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Russia-Ukraine crisis: Kyiv diplomat warns Israel will be 'directly affected' by escalation 

Ukraine Deputy Foreign Minister Emine Dzhaparova says Israel's grain supply will be hit if Russia decides to invade 
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Israel's Foreign Minister Yair Lapid pictured with Ukraine's Deputy Foreign Minister Emine Dzhaparova in Jerusalem on 13 Febraury 2022 (Twitter/@yairlapid)

Israel will be directly affected by a potential Russian attack on Ukraine, Kyiv's Deputy Foreign Minister Emine Dzhaparova warned on Sunday.

Dzhaparova said during an interview that Tel Aviv's grain supply will take a major blow if a conflict flares up, according to Israeli newspaper The Jerusalem Post

"In case of an escalation, the State of Israel will be directly affected," Dzhaparova said after meeting with Israel's Foreign Minister Yair Lapid in Jerusalem.

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"Cut your bread supply in half to understand how Israel will be affected," she said.  

In the meeting on Sunday, Lapid expressed his concern over ongoing tensions and hoped for an immediate de-escalation. 

Dzhaparova's visit to Jerusalem comes amid western fears of a looming invasion of Ukraine after Russia deployed more than 100,000 troops near the border. 

Moscow has refuted claims it plans to launch an attack and accused western nations of spreading lies and hysteria.

Dozens of countries have urged their citizens to leave Ukraine, including Israel. 

Earlier on Sunday, Israeli Prime Minister Naftali Bennett called on the 10,000-15,000 Israeli citizens in the country to "come home" while they still can, according to the Times of Israel.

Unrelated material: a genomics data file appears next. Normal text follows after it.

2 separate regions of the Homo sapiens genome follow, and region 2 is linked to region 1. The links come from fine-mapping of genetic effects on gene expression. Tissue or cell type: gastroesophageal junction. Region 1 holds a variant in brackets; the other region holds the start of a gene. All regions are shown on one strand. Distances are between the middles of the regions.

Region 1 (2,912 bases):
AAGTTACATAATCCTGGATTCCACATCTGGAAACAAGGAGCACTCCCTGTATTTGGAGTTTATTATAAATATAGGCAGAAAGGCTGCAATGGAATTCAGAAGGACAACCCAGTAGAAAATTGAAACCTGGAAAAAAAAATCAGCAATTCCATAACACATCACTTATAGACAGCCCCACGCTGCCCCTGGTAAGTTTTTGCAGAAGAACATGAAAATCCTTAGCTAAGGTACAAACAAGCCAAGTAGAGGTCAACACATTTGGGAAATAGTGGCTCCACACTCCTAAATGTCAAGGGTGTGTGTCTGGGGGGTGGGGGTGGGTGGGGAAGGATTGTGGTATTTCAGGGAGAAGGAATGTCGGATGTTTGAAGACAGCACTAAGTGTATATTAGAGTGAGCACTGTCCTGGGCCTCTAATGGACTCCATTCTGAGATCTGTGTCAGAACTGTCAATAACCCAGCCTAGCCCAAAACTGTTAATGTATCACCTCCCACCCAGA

Public broadcaster Kann said hardly any citizens are leaving, despite Israeli airlines offering additional flights to help with the evacuations.

Evacuating Ukrainian Jews

In addition to evacuating Israelis, the government has been urged to "prepare for the immediate immigration and absorption of Jewish Ukrainians". 

Israel is "here to help Jews wherever they are, if their lives are at risk or if they are in trouble," the country's Diaspora Affairs Minister Nachman Shai said on Sunday, according to newspaper Hareetz

Last month, the Israeli government held initial discussions about the possibility of evacuating Jewish communities from the Ukraine.

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An estimated 75,000 Ukrainian Jews live in Kharkiv, close to the border with Russia, Odessa, on the Black Sea, and Dnipropetrovsk.

Israel's Law of Return grants any Jew the right to emigrate to Israel, settle and become a citizen.  

Jewish Ukrainians will be able to benefit from this law, Haaretz reported.

In 2014, Israel evacuated hundreds of Jews from Donbas, a region southeast of Ukraine, which Russian separatists currently control.

Also, in 2008, during the war between Russia and Georgia, Israel evacuated dozens of Jews from the town of Gori.

In the last years of the Soviet Union and its subsequent collapse, almost one million Jews emigrated to Israel between 1989 and 2000, mainly from Russia.